In the field of Mathematics the number Zero (0) and the decimal system was introduced to Europe, which became the basis for the Scientific revolution. The Arabic numerals were also transferred to Europe, this made mathematical tasks much easier, problems that took days to solve could now be solved in minutes. The works of Al-Khwarizmi (Alghorismus) were translated into Latin. Alghorismus, from whom the mathematical term algorism was derived, wrote Sindhind, a compilation of astronomical tables. He, more importantly, laid the ground work for algebra and found methods to deal with complex mathematical problems, such as square roots and complex fractions. He conducted numerous experiments, measured the height of the earth's atmosphere and discovered the principle of the magnifying lens. Many of his books were translated into European languages. Trigonometric work by Alkirmani of Toledo was translated into Latin (from which we get the sine and cosine functions) along with the Greek knowledge of Geometry by Euclid. Along with mathematics, masses of other knowledge in the field of physical science was transferred.

Islamic contributions to Science were now rapidly being translated and transferred from Spain to the rest of Europe. Ibnul Hairham’s works on Optics, (in which he deals with 50 Optical questions put to Muslim Scholars by the Franks), was translated widely. The Muslims discovered the Principle of Pendulum, which was used to measure time. Many of the principles of Isaac Newton were derived from former Islamic scientific contributions. In the field of Chemistry numerous Islamic works were translated into Latin. One of the fields of study in this area was alchemy. The Muslims by exploring various elements, developed a good understanding of the constitution of matter. Jabir ibn-Hayyan (Geber) was the leading chemist in the Muslim world, some scholars link the introduction of the ‘scientific method’ back to him. A great number of terms used in Chemistry such as alchohol, alembic, alkali and elixir are of Islamic origin.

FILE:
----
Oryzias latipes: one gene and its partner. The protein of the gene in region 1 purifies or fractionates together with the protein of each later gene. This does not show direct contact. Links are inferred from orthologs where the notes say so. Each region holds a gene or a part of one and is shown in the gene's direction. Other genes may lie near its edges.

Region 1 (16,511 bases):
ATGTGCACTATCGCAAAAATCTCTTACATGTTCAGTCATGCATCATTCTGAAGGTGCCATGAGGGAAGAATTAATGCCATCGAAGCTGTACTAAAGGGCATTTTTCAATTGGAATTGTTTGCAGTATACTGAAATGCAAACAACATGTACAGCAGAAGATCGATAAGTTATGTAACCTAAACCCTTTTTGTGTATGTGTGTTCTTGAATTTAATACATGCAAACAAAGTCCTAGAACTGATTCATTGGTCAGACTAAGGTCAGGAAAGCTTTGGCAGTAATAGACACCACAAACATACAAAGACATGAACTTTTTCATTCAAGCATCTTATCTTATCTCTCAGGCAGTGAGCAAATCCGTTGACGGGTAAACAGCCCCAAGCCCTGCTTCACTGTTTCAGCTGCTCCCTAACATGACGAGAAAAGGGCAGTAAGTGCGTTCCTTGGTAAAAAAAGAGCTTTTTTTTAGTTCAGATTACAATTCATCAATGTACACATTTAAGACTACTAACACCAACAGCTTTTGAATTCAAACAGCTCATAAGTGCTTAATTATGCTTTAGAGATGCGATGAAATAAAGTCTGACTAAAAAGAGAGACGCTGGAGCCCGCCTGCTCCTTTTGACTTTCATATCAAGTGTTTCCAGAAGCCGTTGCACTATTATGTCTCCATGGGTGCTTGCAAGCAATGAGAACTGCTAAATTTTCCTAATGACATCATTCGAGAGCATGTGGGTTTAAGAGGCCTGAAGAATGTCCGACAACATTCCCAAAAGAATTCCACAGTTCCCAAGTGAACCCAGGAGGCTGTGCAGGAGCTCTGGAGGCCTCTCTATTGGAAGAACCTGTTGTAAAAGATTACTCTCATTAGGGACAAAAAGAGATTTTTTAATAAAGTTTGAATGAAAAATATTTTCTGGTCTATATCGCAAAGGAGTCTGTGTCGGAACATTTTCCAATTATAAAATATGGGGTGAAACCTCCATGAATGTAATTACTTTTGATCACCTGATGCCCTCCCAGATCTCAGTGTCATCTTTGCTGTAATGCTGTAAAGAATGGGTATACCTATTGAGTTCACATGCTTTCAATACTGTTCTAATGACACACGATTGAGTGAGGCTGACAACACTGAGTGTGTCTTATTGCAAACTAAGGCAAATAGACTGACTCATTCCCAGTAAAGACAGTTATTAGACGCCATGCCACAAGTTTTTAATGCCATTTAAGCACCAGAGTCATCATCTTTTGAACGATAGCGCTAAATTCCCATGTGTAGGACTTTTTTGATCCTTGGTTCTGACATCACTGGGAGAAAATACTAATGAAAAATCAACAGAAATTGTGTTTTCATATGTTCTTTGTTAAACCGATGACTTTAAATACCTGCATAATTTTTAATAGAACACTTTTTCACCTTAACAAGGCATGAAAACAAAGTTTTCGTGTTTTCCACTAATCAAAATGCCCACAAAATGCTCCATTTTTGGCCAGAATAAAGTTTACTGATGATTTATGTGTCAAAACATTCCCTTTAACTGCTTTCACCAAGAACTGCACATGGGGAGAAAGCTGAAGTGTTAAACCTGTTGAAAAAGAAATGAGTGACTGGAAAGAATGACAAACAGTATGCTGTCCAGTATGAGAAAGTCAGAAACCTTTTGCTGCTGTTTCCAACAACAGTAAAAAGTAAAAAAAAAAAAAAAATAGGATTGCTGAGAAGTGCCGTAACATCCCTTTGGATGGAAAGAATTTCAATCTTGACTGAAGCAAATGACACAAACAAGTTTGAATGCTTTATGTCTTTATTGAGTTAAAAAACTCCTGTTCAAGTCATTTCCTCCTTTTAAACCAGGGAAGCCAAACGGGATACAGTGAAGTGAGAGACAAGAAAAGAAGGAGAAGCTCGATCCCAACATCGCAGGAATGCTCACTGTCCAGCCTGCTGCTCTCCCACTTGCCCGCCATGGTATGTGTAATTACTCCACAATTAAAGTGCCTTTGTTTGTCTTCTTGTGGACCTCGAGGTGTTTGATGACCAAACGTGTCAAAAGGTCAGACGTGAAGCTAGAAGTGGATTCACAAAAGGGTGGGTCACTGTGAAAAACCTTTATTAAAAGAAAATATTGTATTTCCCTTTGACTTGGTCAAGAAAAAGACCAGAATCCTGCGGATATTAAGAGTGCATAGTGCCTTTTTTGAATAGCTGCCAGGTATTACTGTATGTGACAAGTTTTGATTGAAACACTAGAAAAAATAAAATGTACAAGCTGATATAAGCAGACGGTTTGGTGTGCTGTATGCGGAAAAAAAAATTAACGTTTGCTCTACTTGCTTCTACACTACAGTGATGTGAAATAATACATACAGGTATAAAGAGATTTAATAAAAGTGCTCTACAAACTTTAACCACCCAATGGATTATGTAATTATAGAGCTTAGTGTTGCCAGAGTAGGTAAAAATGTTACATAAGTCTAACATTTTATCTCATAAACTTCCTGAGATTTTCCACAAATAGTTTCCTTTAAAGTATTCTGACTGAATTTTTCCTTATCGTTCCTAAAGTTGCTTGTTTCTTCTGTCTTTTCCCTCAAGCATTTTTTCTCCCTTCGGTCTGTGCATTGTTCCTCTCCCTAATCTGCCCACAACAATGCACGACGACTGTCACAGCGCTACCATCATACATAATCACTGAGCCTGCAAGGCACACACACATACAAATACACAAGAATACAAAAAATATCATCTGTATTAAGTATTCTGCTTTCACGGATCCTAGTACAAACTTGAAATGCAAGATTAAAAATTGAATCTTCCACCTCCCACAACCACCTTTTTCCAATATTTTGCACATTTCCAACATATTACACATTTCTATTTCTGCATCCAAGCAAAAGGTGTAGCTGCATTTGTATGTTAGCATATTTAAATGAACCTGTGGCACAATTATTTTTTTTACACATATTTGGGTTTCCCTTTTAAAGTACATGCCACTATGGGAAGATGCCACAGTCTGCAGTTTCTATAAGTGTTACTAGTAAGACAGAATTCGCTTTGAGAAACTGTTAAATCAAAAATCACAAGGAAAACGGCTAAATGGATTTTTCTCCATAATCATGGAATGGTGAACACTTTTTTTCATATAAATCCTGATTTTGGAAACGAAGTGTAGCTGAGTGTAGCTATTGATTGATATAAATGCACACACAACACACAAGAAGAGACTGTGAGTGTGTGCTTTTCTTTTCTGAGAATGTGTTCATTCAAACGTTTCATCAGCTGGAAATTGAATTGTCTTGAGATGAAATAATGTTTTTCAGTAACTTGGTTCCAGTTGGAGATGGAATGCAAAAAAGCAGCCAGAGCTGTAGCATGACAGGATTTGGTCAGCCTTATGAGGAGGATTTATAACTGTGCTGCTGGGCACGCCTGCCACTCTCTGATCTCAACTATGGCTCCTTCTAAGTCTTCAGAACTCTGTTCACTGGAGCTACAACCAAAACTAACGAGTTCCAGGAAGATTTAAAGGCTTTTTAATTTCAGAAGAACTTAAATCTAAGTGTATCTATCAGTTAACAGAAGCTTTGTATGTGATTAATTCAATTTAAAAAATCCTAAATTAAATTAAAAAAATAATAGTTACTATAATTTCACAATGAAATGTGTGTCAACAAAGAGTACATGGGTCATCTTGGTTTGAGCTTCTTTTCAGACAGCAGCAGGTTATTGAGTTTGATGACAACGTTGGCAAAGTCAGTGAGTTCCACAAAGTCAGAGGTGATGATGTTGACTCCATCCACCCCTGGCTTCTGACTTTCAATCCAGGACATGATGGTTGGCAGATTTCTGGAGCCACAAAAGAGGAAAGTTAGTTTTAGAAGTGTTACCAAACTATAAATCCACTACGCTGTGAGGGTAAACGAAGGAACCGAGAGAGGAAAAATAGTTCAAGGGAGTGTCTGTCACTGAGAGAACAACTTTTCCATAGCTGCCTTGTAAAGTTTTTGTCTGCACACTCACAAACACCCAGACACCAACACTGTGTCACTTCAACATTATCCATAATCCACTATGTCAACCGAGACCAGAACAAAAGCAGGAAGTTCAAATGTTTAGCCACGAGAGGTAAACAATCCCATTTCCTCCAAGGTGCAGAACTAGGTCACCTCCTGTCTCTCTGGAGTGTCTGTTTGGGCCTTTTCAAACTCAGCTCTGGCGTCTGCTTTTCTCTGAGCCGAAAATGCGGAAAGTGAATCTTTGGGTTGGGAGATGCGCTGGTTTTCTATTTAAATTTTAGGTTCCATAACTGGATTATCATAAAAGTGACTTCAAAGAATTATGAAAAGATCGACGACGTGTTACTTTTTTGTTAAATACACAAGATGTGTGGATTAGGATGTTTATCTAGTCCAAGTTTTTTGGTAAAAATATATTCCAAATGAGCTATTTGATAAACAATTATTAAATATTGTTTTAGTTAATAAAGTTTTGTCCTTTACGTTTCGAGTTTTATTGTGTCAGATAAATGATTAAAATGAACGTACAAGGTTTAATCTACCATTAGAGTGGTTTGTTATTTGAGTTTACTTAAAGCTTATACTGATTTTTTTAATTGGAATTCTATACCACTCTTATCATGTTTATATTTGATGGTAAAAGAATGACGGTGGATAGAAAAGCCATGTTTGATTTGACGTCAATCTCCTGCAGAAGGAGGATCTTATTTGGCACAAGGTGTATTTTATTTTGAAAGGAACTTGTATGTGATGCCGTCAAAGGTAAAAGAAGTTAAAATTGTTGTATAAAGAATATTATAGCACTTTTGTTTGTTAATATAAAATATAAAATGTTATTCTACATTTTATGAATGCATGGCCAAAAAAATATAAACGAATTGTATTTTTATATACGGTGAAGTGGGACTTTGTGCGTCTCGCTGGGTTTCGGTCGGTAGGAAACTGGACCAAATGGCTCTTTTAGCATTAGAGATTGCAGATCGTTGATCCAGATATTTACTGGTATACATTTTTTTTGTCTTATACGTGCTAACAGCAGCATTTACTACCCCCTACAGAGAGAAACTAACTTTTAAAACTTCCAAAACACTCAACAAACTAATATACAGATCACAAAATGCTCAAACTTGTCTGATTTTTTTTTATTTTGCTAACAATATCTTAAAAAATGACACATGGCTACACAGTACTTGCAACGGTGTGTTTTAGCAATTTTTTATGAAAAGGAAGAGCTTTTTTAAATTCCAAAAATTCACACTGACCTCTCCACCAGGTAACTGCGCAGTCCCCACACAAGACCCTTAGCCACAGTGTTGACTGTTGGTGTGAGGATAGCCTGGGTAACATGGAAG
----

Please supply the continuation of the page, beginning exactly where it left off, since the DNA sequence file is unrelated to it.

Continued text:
Medicine was a key science explored by Muslims. Al-Rhazes is one of the most famous Doctors and writers of Islamic History. Every major city had an hospital, the hospital at Cairo had over 8000 beds, with separate wards for fevers, ophthalmic, dysentery and surgical cases. He discovered the origin of smallpox and showed that one could only acquire it once in one's life, thus showing the existence of the immune system and how it worked. Muslim doctors were also aware of the contagious qualities of diseases. Hundreds of medical works were translated into Latin.

All of this knowledge transferred from the Muslims to the Europeans was the vital raw material for the Scientific Revolution. Muslims not only passed on Greek classical works but also introduced new scientific theories, without which the European Renaissance could not have occurred. Thus even though many of the Islamic contributions go unacknowledged, they played an integral role in the European transformation.

From The Islamic Herald, March 1995.